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I have just completed my first freelance project with a customer, and I am now sitting down to create the invoice.

In case it matters: Both me and the company are UK based, and I am acting as a member of a partnership (and therefore invoicing under my legal name)

The project has been a little bumpy (as I guess they always are) but everyone seems satisfied now, which is great.

I expected before starting the project that I would be working on a time + materials basis, but I ended up receiving a Purchase Order for the equivalent of the upper limit of my estimate.

As a result of various misunderstandings and miscommunications, I have ended up spending more time than my initial estimate allowed for to complete the task I was given. I am happy to accept this extra work without quibble (largely as I don't have the energy to fight over a few hours), however I would like to try and tactfully inform them that this extra work occurred and I have chosen on my own behalf not to charge them for it, in a kind of "aren't I helpful" sort of a way.

As such - I was considering including an additional line item in my invoice indicating the excess hours worked, billed at a rate of 0 per hour. Or alternatively, applying a discount equal to the extra work done.

I wanted to know if there were any possible negative consequences of this, or if it is something that is frowned upon or otherwise just "not the done thing".

  • doesn't help you now, but why on earth would you work on a project when the pricing/invoicing hasn't been discussed yet? What if they sent a PO for the lower limit of your estimate? – user3244085 Jun 29 '17 at 11:26
  • I didn't start work until I received the PO and was happy that I could finish the job within that timeframe, had it gone otherwise I would have raised it as an issue – Rawrgramming Jul 4 '17 at 17:16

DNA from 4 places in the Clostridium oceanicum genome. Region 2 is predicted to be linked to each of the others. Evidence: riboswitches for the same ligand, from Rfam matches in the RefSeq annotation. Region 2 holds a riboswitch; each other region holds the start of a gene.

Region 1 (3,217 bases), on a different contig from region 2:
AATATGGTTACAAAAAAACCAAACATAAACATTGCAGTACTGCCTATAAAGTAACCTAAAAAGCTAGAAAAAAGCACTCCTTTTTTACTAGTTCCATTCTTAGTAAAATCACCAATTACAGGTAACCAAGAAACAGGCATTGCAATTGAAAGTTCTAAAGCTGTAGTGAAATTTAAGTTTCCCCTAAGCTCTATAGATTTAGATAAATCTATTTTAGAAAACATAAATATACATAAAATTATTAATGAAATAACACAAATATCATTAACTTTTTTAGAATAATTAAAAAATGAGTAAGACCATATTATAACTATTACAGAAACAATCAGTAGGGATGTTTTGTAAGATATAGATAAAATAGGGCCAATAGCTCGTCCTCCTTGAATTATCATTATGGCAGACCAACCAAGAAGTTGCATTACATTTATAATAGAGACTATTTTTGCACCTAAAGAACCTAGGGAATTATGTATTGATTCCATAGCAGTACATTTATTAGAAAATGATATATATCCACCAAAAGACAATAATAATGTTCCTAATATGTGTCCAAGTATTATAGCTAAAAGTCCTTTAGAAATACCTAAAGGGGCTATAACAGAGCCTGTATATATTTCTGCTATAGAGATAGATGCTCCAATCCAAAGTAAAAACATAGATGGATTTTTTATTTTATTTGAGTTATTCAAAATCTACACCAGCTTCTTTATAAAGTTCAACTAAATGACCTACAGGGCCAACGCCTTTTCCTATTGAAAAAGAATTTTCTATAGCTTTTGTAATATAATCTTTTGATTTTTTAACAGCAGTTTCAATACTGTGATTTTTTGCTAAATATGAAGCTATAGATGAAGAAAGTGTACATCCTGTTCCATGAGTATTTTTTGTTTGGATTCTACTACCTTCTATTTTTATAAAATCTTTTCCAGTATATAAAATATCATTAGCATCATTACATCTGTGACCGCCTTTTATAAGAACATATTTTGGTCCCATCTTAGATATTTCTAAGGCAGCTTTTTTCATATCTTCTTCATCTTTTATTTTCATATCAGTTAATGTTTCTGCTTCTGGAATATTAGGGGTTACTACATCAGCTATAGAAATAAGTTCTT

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Though I understand your view, I would strongly advise against displaying free hours on your invoice. It could just as easily be viewed as a passive-aggressive move, which is the exact opposite of what you want.

Even if it comes across the way you intend - what if there is a next time where you do not include any free work? You might very well be setting an unwanted precedent leading to unnecessarily awkward future conversations.

Just keep your invoice simple and bill the customer for the work - especially when they are satisfied. It does not seem you need small 'tricks' like this to build this customer relationship.

In short: The potential downside seems a lot larger than the upside, which is one of my simple ways of deciding on which actions to take.

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Do not go with the discount. Once they smell the lower rate, they will ask it every time.

I would list all extra hours and put price to 0 (zero). This way you stick to your rate and you showed client that you did not charge extra hours. But this does not mean that you will not charge extra hours in the future.

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